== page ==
Thursday, December 31, 2009

The Stroke of Midnight

For all that is said in this blog about the way many of us operate on automatic pilot setting most of the time, there is one period of time in the year in which a lot of people become very mindful. I am speaking, of course, of the moments leading up to, and then culminating in, the stroke of midnight signaling the beginning of the new year.

For me, it is reminiscent of being a kid, and getting my picture taken with one foot on either side of a state line. In that moment, I knew where I was in relationship to everything else around me on the planet, and I could point to that exact spot on the map. To this day, when I travel by plane, I often eschew the in-flight entertainment so I can follow the moment-to-moment progress of the little airplane icon on the GPS screen.

The truth is, we can become aware of any moment we choose at any time of the year. However, there is something about the awareness of the exact moment that one year ends and another begins that holds special magic for us. For that moment, we seem to be in control of time, and we can make of that moment whatever we choose to make of it. For a few moments there is mindfulness of our surroundings, the people we are with, and the feelings that we have. Then the mindfulness, along with the moment, begins to fade and we are back to automatic pilot mode. January 1st is just another day.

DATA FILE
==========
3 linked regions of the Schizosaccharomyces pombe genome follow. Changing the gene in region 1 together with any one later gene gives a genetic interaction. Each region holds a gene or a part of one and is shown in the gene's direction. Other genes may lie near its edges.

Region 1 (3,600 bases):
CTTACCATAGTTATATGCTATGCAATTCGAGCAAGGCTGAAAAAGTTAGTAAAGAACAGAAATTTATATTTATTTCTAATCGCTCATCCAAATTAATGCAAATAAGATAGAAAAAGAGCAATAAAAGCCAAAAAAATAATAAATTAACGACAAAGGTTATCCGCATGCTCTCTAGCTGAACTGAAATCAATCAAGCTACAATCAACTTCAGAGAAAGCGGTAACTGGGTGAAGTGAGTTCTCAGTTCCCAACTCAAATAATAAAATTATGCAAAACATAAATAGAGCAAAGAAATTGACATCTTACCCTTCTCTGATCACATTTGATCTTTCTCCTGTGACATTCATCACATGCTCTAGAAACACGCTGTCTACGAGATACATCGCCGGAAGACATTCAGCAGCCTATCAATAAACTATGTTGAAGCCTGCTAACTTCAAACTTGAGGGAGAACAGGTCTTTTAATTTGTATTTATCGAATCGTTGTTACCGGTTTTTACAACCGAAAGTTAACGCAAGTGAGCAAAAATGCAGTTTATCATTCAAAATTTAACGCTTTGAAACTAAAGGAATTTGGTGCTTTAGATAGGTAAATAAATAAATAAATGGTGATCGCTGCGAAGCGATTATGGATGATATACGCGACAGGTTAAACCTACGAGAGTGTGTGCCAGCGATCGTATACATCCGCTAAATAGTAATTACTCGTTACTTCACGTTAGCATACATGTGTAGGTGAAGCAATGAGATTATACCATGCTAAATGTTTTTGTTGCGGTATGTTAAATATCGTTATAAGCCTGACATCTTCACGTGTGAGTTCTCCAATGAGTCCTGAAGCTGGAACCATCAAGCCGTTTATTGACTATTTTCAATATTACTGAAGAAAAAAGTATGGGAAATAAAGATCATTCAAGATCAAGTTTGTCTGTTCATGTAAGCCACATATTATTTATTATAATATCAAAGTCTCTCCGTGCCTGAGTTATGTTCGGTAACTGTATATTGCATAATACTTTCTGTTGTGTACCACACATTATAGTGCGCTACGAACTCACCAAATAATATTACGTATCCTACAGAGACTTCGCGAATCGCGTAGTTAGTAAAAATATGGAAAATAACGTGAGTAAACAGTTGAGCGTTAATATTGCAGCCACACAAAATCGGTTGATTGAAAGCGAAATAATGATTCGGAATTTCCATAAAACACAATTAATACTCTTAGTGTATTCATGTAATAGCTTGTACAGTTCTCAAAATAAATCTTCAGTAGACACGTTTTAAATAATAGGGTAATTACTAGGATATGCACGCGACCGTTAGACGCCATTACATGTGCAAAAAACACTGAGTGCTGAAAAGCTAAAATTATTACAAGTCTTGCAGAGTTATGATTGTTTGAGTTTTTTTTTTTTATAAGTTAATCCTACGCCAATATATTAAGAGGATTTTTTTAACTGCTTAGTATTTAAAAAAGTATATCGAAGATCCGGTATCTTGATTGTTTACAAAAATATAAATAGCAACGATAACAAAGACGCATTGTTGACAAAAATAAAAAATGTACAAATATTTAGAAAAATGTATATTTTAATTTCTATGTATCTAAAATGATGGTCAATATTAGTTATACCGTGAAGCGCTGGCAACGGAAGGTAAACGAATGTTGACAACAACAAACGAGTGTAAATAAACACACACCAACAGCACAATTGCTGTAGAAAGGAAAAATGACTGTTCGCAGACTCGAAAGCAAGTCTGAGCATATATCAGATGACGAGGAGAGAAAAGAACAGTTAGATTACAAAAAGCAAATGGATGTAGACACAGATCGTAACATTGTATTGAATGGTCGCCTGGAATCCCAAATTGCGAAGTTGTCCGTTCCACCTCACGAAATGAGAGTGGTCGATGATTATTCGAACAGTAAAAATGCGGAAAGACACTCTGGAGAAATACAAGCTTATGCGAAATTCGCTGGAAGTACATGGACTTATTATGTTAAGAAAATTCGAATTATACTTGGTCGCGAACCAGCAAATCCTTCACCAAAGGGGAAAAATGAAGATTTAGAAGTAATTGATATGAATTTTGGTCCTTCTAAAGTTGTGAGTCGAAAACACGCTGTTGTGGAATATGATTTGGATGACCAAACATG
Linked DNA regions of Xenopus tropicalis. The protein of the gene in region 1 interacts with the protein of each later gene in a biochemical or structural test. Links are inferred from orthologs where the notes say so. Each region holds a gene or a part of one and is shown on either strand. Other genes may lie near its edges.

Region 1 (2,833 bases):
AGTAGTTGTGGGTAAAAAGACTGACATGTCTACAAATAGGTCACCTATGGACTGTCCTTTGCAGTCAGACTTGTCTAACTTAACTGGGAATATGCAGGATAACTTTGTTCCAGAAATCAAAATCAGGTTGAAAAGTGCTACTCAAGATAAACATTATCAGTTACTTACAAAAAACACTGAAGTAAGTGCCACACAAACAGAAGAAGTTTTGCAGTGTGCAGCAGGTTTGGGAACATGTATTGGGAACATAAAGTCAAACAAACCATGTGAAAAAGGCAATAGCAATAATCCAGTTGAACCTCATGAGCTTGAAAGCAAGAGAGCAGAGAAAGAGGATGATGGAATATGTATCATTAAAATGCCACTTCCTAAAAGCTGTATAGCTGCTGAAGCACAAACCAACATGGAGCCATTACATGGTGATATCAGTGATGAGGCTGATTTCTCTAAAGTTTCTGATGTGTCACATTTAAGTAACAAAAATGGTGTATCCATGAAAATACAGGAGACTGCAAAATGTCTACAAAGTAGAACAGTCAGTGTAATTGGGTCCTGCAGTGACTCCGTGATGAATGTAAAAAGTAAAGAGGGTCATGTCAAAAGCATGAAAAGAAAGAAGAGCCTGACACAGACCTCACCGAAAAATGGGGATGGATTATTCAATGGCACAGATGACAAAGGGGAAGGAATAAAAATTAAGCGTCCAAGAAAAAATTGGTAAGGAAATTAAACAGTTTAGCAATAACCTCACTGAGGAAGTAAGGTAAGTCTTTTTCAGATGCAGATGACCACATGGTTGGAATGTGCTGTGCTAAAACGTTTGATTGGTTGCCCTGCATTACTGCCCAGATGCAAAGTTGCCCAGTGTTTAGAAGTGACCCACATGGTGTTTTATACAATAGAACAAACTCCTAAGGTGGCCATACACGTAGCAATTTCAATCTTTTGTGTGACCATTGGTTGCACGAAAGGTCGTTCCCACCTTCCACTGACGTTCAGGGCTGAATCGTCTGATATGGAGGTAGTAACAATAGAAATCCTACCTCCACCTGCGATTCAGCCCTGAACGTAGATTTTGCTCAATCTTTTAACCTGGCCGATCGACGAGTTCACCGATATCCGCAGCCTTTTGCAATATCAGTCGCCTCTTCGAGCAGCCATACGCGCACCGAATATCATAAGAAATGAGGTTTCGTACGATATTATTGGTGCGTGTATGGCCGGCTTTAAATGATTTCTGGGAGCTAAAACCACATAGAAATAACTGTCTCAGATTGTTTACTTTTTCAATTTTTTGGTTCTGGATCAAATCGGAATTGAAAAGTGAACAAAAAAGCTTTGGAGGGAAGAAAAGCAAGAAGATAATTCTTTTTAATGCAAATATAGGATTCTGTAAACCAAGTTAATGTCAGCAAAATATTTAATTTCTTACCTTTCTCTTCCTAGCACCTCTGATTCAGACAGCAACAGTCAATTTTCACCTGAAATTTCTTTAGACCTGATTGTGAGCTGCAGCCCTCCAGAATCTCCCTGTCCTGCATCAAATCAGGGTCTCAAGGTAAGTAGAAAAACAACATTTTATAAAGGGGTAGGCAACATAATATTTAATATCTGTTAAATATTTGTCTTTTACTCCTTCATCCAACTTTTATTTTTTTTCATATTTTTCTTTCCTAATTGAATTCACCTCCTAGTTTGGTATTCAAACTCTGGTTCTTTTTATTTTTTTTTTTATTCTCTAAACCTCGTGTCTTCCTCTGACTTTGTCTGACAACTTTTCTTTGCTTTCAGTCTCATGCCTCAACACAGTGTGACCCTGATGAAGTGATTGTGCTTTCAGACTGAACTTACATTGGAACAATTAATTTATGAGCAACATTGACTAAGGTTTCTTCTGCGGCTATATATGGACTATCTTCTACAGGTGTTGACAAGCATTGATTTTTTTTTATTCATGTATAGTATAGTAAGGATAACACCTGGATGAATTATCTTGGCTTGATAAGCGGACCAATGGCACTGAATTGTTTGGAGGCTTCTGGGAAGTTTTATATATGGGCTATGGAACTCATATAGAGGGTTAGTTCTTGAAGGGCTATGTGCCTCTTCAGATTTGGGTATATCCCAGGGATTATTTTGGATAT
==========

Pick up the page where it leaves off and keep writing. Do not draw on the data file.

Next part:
Mindfulness is short-lived and requires regular attention to maintain for any length of time. It is not our default setting as humans. Christopher Titmus once said, "It is easier to walk on the Sea of Galilee than to feel three complete breaths." This is obvious to anyone who has practiced mindfulness of breathing.

The point is to be as aware as possible of the special (and not so special) moments in our life. They are fleeting and impermanent. We will only be in this place right now for this moment, and then this moment is gone. Don't wait for the countdown to midnight to practice some mindful awareness. It is available to you right now. It is a half a breath away.

From Deepak Chopra:
We have stopped for a moment to encounter each other, to meet, to love, to share. This is a precious moment, but it is transient. It is a little parenthesis in eternity. If we share with caring, lightheartedness, and love, we will create abundance and joy for each other. And then this moment will have been worthwhile.

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